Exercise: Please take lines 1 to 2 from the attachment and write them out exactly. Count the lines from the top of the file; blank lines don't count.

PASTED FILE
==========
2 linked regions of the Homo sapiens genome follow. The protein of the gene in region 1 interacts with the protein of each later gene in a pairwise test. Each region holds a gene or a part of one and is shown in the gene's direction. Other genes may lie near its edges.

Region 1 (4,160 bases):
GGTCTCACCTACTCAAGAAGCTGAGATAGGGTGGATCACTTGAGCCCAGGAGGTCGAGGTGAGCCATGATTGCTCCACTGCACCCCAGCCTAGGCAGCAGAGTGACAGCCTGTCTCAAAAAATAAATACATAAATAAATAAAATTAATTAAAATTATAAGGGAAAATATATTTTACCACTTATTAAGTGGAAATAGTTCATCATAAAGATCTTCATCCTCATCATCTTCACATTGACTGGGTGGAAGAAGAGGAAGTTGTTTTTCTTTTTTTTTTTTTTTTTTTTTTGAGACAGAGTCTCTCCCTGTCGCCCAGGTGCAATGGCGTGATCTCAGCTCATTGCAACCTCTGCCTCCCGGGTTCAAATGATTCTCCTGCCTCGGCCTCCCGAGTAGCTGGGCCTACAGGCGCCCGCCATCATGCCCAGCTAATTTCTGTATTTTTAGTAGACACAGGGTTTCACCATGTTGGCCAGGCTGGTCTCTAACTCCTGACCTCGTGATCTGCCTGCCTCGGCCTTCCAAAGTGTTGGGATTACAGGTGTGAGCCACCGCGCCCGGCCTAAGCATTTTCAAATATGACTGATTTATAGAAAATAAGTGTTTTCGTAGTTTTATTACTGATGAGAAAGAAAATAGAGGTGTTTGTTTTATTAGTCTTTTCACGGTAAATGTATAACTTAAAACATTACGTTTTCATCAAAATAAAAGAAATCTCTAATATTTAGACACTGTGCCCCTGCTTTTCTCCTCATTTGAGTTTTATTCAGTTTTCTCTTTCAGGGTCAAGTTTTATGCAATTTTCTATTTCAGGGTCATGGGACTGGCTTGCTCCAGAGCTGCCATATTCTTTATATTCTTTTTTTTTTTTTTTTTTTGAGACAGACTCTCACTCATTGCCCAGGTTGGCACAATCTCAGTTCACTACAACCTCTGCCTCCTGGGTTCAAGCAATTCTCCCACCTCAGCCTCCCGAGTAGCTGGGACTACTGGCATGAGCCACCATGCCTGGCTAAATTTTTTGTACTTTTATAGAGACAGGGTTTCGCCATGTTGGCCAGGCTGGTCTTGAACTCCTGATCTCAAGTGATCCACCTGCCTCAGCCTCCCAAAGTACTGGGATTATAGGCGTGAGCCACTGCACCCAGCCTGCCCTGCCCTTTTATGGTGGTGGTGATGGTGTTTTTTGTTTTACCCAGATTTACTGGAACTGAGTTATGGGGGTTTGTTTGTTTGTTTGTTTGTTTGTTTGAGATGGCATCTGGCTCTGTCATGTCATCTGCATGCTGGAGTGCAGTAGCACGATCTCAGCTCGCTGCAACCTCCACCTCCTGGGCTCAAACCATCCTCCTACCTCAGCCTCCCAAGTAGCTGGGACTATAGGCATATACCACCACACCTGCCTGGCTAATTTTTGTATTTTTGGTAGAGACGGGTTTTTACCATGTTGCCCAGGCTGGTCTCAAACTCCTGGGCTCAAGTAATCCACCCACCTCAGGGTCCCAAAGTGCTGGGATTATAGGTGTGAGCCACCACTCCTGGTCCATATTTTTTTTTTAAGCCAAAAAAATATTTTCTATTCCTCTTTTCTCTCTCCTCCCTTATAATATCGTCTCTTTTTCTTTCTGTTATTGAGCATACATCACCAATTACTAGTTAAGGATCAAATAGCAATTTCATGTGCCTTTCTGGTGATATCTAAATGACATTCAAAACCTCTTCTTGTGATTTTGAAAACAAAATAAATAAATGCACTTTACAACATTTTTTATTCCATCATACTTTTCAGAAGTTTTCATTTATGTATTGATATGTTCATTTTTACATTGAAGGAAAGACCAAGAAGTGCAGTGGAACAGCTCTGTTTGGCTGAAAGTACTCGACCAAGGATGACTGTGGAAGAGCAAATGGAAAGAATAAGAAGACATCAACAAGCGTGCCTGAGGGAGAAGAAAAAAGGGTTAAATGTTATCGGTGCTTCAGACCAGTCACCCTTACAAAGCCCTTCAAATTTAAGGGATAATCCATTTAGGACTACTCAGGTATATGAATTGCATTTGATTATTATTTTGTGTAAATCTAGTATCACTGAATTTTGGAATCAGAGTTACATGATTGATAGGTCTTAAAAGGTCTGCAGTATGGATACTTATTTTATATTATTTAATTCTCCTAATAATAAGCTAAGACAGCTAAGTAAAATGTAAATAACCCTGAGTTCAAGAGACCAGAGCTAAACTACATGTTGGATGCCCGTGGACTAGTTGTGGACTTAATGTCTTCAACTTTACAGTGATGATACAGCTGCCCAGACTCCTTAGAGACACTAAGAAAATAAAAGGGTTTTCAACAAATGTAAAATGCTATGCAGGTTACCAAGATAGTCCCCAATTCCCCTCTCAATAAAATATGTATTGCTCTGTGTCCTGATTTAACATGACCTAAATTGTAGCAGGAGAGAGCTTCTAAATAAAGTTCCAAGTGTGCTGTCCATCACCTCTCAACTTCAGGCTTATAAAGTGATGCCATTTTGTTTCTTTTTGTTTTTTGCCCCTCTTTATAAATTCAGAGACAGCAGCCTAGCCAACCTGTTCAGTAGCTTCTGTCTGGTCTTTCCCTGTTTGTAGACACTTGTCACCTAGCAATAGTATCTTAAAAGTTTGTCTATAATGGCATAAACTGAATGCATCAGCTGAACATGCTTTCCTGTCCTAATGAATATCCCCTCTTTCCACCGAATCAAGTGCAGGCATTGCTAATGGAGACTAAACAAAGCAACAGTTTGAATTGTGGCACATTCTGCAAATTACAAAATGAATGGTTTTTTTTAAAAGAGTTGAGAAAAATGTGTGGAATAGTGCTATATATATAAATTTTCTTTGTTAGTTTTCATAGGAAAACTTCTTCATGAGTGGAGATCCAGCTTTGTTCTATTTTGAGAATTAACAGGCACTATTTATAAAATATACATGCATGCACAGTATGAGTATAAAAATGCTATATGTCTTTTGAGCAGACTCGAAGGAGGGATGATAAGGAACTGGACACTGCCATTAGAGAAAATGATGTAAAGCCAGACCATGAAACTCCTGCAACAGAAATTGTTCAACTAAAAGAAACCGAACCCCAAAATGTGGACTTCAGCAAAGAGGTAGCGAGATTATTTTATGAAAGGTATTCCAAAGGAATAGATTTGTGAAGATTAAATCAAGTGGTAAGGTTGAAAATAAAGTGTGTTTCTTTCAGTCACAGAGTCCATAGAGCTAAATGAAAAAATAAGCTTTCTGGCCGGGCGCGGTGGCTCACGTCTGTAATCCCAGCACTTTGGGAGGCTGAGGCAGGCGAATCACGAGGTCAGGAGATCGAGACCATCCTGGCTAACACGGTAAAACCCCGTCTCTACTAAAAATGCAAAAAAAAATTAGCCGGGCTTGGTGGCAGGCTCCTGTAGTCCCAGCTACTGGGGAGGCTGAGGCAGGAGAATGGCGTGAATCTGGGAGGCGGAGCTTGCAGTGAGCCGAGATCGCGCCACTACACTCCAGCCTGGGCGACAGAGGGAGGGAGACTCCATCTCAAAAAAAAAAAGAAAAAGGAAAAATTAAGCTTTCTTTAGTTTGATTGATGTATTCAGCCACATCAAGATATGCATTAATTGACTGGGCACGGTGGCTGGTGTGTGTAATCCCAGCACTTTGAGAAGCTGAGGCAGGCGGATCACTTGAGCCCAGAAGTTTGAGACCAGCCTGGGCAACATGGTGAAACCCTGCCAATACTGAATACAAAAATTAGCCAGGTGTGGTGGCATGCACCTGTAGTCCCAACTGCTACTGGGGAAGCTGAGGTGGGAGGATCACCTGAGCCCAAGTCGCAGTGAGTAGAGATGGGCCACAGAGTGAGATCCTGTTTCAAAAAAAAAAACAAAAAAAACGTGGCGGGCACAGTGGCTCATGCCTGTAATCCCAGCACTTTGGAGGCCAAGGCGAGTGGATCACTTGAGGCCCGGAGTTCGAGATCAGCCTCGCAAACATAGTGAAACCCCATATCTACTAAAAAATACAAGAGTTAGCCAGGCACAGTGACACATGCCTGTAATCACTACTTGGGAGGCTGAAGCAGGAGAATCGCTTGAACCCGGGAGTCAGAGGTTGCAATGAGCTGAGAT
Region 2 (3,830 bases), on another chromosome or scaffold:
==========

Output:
2 linked regions of the Homo sapiens genome follow. The protein of the gene in region 1 interacts with the protein of each later gene in a pairwise test. Each region holds a gene or a part of one and is shown in the gene's direction. Other genes may lie near its edges.

Region 1 (4,160 bases):